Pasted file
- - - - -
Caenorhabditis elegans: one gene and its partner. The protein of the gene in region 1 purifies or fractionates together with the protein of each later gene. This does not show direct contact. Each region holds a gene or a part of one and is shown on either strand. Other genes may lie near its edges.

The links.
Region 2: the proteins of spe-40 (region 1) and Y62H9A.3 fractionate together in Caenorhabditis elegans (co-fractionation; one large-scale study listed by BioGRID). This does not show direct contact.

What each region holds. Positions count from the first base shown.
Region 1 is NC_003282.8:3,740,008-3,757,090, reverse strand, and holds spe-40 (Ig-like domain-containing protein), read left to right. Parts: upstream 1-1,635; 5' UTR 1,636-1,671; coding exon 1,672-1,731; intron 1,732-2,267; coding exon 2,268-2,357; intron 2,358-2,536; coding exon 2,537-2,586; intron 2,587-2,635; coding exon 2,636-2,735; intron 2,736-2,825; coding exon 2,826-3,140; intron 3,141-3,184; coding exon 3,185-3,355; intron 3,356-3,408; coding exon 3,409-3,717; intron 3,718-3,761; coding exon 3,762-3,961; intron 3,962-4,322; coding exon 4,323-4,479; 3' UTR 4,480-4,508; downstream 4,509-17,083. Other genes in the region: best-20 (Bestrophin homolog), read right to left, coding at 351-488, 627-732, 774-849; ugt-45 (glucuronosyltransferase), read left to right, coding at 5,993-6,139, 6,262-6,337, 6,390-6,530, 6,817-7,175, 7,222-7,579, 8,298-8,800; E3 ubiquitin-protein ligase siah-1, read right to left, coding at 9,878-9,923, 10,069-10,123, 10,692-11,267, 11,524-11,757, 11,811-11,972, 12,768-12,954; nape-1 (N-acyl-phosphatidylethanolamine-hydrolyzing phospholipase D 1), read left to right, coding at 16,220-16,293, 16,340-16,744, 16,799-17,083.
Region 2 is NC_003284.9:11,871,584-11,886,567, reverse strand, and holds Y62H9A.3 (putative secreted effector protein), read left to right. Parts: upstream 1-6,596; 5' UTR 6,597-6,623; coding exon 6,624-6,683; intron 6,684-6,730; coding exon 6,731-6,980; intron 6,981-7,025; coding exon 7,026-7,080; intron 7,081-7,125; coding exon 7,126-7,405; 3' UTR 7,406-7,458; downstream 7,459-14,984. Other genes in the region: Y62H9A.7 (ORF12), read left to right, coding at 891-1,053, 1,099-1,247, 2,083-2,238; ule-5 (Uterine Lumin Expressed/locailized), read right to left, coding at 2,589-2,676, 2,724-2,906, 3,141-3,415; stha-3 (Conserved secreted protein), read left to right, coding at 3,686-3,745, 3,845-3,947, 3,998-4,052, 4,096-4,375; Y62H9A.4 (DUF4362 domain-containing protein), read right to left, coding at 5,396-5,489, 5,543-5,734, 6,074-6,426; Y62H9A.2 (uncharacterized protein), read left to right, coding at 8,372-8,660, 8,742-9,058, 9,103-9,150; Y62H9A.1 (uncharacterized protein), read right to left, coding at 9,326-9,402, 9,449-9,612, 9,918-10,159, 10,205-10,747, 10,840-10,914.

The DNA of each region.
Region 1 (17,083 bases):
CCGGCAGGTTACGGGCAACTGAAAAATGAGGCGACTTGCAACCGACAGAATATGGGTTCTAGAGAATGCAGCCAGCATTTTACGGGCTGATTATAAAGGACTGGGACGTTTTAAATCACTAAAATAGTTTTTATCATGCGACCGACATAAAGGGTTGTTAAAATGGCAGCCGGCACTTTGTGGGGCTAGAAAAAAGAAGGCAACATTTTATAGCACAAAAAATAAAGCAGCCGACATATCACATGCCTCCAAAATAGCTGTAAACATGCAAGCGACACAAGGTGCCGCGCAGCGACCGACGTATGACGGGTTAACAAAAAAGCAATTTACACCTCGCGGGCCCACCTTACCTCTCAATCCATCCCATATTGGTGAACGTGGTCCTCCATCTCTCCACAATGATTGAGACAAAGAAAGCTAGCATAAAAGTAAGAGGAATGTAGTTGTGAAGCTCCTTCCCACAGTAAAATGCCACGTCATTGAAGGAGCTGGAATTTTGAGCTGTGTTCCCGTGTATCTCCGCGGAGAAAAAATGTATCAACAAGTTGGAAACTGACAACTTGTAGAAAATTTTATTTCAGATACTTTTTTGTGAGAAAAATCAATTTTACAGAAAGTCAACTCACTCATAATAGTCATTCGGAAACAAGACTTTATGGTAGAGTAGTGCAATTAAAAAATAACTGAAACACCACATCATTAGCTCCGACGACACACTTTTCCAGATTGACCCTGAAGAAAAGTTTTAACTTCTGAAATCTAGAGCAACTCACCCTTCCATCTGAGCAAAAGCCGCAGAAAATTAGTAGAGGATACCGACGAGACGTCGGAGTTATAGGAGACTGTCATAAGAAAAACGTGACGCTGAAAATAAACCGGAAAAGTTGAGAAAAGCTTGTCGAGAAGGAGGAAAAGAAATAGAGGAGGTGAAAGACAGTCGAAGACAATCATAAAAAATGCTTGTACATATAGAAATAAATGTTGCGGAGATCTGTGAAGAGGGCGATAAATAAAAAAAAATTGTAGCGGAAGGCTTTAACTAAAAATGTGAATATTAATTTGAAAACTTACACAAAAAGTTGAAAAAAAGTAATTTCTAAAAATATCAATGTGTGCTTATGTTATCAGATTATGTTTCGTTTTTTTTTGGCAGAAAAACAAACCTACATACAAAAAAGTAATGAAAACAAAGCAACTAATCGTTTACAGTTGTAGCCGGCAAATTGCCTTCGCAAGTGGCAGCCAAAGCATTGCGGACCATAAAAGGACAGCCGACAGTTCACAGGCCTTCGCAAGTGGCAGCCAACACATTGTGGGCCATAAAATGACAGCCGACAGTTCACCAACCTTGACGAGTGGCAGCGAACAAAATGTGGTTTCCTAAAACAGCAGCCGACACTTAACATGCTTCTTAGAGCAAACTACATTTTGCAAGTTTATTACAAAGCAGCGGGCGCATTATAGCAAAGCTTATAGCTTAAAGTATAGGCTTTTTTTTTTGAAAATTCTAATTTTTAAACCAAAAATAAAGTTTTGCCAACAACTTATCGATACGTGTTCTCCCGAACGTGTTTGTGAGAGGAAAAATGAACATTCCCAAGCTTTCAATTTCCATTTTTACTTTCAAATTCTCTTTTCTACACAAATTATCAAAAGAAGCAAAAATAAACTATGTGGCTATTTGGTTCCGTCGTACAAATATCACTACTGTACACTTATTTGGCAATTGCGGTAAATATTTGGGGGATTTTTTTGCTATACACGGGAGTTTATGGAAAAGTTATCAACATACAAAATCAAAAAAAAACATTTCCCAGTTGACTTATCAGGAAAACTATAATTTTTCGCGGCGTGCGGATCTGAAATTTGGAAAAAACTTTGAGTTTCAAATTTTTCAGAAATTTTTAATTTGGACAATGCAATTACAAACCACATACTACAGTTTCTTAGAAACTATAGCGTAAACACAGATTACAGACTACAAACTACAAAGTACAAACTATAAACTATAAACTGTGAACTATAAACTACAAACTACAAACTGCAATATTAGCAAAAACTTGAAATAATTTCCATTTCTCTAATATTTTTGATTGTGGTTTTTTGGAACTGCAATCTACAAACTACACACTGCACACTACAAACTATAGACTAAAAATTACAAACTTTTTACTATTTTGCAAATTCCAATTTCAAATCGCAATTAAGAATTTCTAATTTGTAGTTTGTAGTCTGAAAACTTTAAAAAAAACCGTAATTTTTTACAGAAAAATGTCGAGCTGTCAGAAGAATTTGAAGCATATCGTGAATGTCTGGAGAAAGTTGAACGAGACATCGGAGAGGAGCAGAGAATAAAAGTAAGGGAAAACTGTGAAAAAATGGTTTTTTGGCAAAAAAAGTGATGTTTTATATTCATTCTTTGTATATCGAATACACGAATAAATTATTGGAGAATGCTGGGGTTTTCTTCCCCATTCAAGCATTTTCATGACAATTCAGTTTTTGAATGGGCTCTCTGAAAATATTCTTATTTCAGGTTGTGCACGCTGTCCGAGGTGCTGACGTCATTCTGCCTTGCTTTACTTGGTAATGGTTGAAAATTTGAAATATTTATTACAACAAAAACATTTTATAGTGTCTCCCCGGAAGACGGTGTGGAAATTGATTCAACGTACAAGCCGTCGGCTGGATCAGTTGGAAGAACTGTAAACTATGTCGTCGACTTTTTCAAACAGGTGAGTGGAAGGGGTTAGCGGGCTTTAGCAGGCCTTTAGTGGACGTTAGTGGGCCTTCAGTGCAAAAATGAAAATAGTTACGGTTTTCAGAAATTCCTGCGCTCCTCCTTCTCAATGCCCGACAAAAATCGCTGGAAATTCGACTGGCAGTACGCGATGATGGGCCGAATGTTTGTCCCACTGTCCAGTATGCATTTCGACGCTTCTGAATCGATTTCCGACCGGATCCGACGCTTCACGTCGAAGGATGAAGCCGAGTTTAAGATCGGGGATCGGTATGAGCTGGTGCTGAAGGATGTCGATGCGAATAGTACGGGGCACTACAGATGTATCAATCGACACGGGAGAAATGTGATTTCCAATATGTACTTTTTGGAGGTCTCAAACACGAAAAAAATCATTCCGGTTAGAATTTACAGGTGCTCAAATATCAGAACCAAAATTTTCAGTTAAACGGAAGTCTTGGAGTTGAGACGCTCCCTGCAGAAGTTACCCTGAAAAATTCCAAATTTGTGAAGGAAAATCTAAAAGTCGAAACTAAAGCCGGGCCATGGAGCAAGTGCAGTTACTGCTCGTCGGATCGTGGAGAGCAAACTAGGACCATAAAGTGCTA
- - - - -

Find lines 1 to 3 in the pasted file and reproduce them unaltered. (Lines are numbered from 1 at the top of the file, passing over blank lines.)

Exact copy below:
Caenorhabditis elegans: one gene and its partner. The protein of the gene in region 1 purifies or fractionates together with the protein of each later gene. This does not show direct contact. Each region holds a gene or a part of one and is shown on either strand. Other genes may lie near its edges.

The links.
Region 2: the proteins of spe-40 (region 1) and Y62H9A.3 fractionate together in Caenorhabditis elegans (co-fractionation; one large-scale study listed by BioGRID). This does not show direct contact.